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Representative of the Armenian religious group at the House of Representatives Vartkes Mahdessian will not be raising an issue of right to vote in the parliament so as not to complicate matters regarding the Cyprus problem with the changes to the Constitution that this move would demand, but intends nevertheless to discuss his participation in meetings of the House Defense Committee after the decision for obligatory army service of male members of religious groups.

In an interview with CNA, Mahdessian describes his seat in the parliament as iconic but notes that much progress has been made and expresses hope that over the remaining three years of his term he would manage to meet the aims set out by the religious group.

He adds that a quarterly bulletin is posted to all members of the religious group, containing his activities, and that he operates a well-equipped office with full-time staff, while committees of the religious group have been active in various fields and have produced results.

Asked if the representation of the religious groups in the House of Representatives is satisfactory, Mahdessian notes that ''sometimes I feel our presence is iconic.''

''We participate in the House Education Committee and I must admit that its Chairman, in all meetings, gives us the floor, but we cannot submit draft legislation, we cannot vote in the Committee or the Plenary, and these are disadvantages,'' he points out.

Mahdessian wants the criterion for knowledge of the Greek language in order to qualify for a position in the civil service and other sectors to be revised, so that the members of the Armenian religious group are not at a disadvantage compared to the Greek Cypriot applicants.

He also requests the reappointment of the Presidential Commissioner for Religious Groups, who will coordinate and monitor the course of various problems faced by the religious groups, namely the Armenians, Maronites and Latins.

Mahdessian says the decision of the University of Cyprus to enroll students with international exams opens new horizons, adding that Cyprus should learn to behave as a European country.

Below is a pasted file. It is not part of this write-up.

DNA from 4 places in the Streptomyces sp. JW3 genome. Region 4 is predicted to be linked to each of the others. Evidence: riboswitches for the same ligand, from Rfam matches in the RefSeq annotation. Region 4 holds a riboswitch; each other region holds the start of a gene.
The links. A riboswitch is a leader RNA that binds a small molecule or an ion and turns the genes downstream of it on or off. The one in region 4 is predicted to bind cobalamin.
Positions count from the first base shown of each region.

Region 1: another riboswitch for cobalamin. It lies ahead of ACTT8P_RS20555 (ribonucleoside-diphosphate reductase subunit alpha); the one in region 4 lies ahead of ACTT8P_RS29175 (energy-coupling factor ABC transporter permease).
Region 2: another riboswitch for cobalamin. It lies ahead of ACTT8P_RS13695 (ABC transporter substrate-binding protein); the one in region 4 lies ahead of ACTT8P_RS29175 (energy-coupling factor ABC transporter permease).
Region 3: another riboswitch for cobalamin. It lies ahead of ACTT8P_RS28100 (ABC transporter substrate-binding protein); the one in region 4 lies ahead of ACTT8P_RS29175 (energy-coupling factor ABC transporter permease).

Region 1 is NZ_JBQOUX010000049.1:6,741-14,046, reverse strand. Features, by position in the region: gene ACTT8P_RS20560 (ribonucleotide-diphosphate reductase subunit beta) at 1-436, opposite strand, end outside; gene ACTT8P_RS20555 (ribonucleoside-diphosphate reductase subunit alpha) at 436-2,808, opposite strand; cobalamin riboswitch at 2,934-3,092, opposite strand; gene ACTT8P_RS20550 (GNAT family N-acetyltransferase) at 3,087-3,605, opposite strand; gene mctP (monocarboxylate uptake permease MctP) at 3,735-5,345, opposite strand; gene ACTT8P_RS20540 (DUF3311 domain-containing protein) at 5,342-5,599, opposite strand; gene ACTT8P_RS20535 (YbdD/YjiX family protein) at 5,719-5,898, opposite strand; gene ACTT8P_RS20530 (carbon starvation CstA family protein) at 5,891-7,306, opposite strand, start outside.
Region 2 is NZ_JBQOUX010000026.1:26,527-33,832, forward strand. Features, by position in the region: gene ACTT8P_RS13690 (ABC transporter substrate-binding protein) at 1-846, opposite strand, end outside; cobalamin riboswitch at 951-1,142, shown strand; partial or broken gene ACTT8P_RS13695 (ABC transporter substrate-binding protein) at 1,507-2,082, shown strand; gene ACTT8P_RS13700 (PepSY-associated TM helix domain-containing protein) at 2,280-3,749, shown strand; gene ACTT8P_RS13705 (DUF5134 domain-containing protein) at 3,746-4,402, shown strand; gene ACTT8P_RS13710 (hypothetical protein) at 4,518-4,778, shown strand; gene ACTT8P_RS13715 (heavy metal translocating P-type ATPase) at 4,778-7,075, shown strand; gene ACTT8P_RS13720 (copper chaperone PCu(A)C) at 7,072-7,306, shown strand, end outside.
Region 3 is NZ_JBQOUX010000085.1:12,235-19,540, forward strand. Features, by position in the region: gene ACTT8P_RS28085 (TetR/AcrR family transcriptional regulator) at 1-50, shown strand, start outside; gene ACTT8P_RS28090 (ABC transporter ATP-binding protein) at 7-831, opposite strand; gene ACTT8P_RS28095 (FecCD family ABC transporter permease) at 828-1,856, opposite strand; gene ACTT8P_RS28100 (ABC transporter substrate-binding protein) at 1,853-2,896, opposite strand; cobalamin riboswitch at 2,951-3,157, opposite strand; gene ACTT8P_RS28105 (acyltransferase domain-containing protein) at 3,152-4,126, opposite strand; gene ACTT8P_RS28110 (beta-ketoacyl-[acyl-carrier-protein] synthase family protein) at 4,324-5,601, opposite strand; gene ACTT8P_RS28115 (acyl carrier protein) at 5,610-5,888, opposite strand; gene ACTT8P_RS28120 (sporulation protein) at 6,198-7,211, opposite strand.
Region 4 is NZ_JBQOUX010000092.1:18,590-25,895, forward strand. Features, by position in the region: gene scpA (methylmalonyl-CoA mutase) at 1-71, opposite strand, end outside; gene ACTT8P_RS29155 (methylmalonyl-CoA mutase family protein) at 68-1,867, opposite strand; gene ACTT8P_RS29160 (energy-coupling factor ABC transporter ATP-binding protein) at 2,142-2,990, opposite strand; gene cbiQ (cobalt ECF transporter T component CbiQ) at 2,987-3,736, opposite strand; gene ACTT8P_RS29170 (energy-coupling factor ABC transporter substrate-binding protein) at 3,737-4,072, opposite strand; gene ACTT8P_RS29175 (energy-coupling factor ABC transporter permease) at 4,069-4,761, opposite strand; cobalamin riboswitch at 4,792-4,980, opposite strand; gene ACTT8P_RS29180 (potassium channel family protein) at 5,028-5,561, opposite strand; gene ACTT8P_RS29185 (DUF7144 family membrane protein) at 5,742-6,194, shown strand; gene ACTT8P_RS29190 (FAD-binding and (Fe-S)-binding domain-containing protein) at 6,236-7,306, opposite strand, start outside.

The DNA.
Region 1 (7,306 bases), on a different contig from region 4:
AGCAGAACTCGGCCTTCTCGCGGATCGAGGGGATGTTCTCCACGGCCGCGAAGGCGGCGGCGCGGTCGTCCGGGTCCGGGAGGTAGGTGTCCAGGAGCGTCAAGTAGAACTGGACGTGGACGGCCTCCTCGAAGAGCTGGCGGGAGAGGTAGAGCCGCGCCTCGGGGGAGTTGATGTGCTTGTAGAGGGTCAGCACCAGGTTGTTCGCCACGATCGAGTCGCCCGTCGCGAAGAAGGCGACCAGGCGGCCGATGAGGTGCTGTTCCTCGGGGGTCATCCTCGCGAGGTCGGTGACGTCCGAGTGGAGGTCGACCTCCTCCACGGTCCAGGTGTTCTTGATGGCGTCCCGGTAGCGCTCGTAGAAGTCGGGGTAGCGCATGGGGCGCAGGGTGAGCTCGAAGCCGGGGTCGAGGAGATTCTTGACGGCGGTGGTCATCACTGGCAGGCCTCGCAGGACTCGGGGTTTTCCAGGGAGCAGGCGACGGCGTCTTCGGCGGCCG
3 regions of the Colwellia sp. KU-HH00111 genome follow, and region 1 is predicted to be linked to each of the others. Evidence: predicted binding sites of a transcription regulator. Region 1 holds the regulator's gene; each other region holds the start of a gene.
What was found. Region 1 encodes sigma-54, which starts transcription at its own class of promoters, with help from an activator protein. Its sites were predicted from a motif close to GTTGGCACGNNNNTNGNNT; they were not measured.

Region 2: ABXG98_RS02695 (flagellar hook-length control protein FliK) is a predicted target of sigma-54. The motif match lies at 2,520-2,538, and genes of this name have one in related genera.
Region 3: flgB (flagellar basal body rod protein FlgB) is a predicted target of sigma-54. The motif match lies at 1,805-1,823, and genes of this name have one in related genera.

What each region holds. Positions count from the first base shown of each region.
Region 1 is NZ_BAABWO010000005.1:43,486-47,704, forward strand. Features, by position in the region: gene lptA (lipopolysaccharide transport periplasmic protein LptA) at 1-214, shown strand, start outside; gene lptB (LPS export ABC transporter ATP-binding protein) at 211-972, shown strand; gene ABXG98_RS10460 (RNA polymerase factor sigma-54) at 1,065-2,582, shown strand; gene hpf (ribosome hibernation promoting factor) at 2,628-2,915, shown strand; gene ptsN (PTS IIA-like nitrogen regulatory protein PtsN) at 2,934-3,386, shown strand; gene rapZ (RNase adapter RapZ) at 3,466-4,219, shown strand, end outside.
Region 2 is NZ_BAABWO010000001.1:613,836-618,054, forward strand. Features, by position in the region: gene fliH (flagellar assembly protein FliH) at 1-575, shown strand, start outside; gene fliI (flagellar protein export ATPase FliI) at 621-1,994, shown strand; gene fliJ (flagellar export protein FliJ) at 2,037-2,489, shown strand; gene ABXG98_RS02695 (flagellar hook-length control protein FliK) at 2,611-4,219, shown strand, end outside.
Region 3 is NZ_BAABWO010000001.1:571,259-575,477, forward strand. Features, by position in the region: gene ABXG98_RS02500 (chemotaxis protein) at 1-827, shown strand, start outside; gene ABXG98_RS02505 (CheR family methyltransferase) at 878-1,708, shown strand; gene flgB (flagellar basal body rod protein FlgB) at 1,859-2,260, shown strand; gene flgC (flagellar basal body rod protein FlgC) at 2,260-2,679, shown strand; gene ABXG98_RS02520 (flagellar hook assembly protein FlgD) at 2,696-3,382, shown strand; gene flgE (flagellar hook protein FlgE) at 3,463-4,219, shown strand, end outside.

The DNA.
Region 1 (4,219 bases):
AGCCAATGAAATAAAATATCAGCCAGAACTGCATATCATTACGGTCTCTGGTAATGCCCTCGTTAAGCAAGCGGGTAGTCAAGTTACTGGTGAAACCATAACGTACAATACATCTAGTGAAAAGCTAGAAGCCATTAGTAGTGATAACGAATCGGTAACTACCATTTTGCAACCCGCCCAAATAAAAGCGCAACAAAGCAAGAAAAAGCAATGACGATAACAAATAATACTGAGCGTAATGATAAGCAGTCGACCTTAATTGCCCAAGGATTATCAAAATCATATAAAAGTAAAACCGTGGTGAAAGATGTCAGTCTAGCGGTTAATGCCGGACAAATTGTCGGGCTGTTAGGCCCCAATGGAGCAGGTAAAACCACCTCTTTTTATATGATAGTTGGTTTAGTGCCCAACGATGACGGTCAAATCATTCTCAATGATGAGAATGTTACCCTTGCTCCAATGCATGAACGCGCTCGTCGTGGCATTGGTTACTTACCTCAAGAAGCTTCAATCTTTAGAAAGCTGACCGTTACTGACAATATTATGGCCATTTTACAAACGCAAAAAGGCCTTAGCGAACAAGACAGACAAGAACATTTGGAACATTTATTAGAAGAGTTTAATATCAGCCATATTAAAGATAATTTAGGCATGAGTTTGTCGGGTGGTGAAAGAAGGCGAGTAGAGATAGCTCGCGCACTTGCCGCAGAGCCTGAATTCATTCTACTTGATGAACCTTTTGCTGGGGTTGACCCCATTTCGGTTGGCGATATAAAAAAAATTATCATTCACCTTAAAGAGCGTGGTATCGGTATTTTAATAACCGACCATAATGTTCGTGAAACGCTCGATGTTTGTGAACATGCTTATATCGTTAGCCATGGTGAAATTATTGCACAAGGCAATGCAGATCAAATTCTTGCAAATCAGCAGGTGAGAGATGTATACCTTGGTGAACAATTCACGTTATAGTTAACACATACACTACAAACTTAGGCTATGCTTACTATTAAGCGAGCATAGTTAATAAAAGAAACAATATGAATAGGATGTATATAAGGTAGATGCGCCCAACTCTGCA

He furthermore expresses hope that Melkonian, the Armenian school, and the woods around it, with each tree being planted by an orphan whose parents were killed during the Armenian Genocide, will be spared from commercial construction. Mahdessian notes that for the time being the issue is at a standstill, since it is being used to host a state school.

Mahdessian says the Armenians of Cyprus did not have a say in the final decision, since the decision-making center is in New York. However, he managed, in cooperation with the Ministry of the Interior, to register Melkonian as a protected building.

Replying to questions, Mahdessian said a total of 165 children are enrolled at the Nareq junior schools in Nicosia, Limassol and Larnaca.

Regarding the Armenian monastery in the Turkish occupied areas, Mahdessian notes that it is dilapidated with no immediate prospects of restoration, adding that for the first time since the 1974 Turkish invasion about 250 Armenians were allowed to organize a pilgrimage to the monastery, not without obstacles.

Asked about his relationship with Yerevan, capital of Armenia, Mahdessian says efforts were being made to promote contact with the Armenian Ambassador in Athens, who is however accredited to other countries as well.

''Armenia is a new state and is facing huge problems but we are trying with all our might to further improve the relationship between Cyprus and Armenia, which are friendly,'' he points out.

Financial Mirror , 09/07/2008

|||Armenian MP in Cyprus wants Melkonian to reopen
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